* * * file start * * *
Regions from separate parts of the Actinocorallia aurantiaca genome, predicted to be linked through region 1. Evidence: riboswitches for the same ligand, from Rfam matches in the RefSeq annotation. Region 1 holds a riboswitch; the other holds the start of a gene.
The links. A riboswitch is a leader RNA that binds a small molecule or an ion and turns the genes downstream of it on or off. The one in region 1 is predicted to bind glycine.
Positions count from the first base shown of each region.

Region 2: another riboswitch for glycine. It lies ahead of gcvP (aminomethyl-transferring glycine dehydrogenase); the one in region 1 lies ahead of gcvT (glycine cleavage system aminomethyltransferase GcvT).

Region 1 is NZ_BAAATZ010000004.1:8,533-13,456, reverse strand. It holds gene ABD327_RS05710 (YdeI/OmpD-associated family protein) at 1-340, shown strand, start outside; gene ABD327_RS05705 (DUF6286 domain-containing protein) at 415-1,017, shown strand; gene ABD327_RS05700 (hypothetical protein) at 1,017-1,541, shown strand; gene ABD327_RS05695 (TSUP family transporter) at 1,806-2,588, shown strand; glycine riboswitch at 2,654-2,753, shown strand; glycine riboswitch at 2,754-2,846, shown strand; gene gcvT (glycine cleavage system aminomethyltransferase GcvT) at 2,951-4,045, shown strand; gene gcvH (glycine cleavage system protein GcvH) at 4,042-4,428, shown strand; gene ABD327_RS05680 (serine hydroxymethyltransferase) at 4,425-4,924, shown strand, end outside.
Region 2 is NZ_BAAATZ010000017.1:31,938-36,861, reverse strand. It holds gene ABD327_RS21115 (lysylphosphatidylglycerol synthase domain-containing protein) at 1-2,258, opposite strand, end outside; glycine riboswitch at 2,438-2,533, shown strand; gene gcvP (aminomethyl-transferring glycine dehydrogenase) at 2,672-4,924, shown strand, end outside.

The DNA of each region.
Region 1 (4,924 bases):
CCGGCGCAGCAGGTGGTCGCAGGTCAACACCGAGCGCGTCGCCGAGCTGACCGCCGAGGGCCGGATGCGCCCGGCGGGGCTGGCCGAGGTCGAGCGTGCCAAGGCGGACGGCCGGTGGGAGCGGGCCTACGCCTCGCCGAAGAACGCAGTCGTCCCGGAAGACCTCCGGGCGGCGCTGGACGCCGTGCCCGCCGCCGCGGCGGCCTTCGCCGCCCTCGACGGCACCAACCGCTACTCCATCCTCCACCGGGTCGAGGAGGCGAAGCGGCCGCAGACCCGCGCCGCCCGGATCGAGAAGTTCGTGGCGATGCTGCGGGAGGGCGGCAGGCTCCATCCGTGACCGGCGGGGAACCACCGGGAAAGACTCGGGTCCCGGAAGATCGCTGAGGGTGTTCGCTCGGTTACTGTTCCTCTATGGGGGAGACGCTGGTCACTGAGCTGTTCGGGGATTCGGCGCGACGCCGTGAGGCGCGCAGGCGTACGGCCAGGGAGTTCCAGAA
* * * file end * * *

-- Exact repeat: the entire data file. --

Regions from separate parts of the Actinocorallia aurantiaca genome, predicted to be linked through region 1. Evidence: riboswitches for the same ligand, from Rfam matches in the RefSeq annotation. Region 1 holds a riboswitch; the other holds the start of a gene.
The links. A riboswitch is a leader RNA that binds a small molecule or an ion and turns the genes downstream of it on or off. The one in region 1 is predicted to bind glycine.
Positions count from the first base shown of each region.

Region 2: another riboswitch for glycine. It lies ahead of gcvP (aminomethyl-transferring glycine dehydrogenase); the one in region 1 lies ahead of gcvT (glycine cleavage system aminomethyltransferase GcvT).

Region 1 is NZ_BAAATZ010000004.1:8,533-13,456, reverse strand. It holds gene ABD327_RS05710 (YdeI/OmpD-associated family protein) at 1-340, shown strand, start outside; gene ABD327_RS05705 (DUF6286 domain-containing protein) at 415-1,017, shown strand; gene ABD327_RS05700 (hypothetical protein) at 1,017-1,541, shown strand; gene ABD327_RS05695 (TSUP family transporter) at 1,806-2,588, shown strand; glycine riboswitch at 2,654-2,753, shown strand; glycine riboswitch at 2,754-2,846, shown strand; gene gcvT (glycine cleavage system aminomethyltransferase GcvT) at 2,951-4,045, shown strand; gene gcvH (glycine cleavage system protein GcvH) at 4,042-4,428, shown strand; gene ABD327_RS05680 (serine hydroxymethyltransferase) at 4,425-4,924, shown strand, end outside.
Region 2 is NZ_BAAATZ010000017.1:31,938-36,861, reverse strand. It holds gene ABD327_RS21115 (lysylphosphatidylglycerol synthase domain-containing protein) at 1-2,258, opposite strand, end outside; glycine riboswitch at 2,438-2,533, shown strand; gene gcvP (aminomethyl-transferring glycine dehydrogenase) at 2,672-4,924, shown strand, end outside.

The DNA of each region.
Region 1 (4,924 bases):
CCGGCGCAGCAGGTGGTCGCAGGTCAACACCGAGCGCGTCGCCGAGCTGACCGCCGAGGGCCGGATGCGCCCGGCGGGGCTGGCCGAGGTCGAGCGTGCCAAGGCGGACGGCCGGTGGGAGCGGGCCTACGCCTCGCCGAAGAACGCAGTCGTCCCGGAAGACCTCCGGGCGGCGCTGGACGCCGTGCCCGCCGCCGCGGCGGCCTTCGCCGCCCTCGACGGCACCAACCGCTACTCCATCCTCCACCGGGTCGAGGAGGCGAAGCGGCCGCAGACCCGCGCCGCCCGGATCGAGAAGTTCGTGGCGATGCTGCGGGAGGGCGGCAGGCTCCATCCGTGACCGGCGGGGAACCACCGGGAAAGACTCGGGTCCCGGAAGATCGCTGAGGGTGTTCGCTCGGTTACTGTTCCTCTATGGGGGAGACGCTGGTCACTGAGCTGTTCGGGGATTCGGCGCGACGCCGTGAGGCGCGCAGGCGTACGGCCAGGGAGTTCCAGAA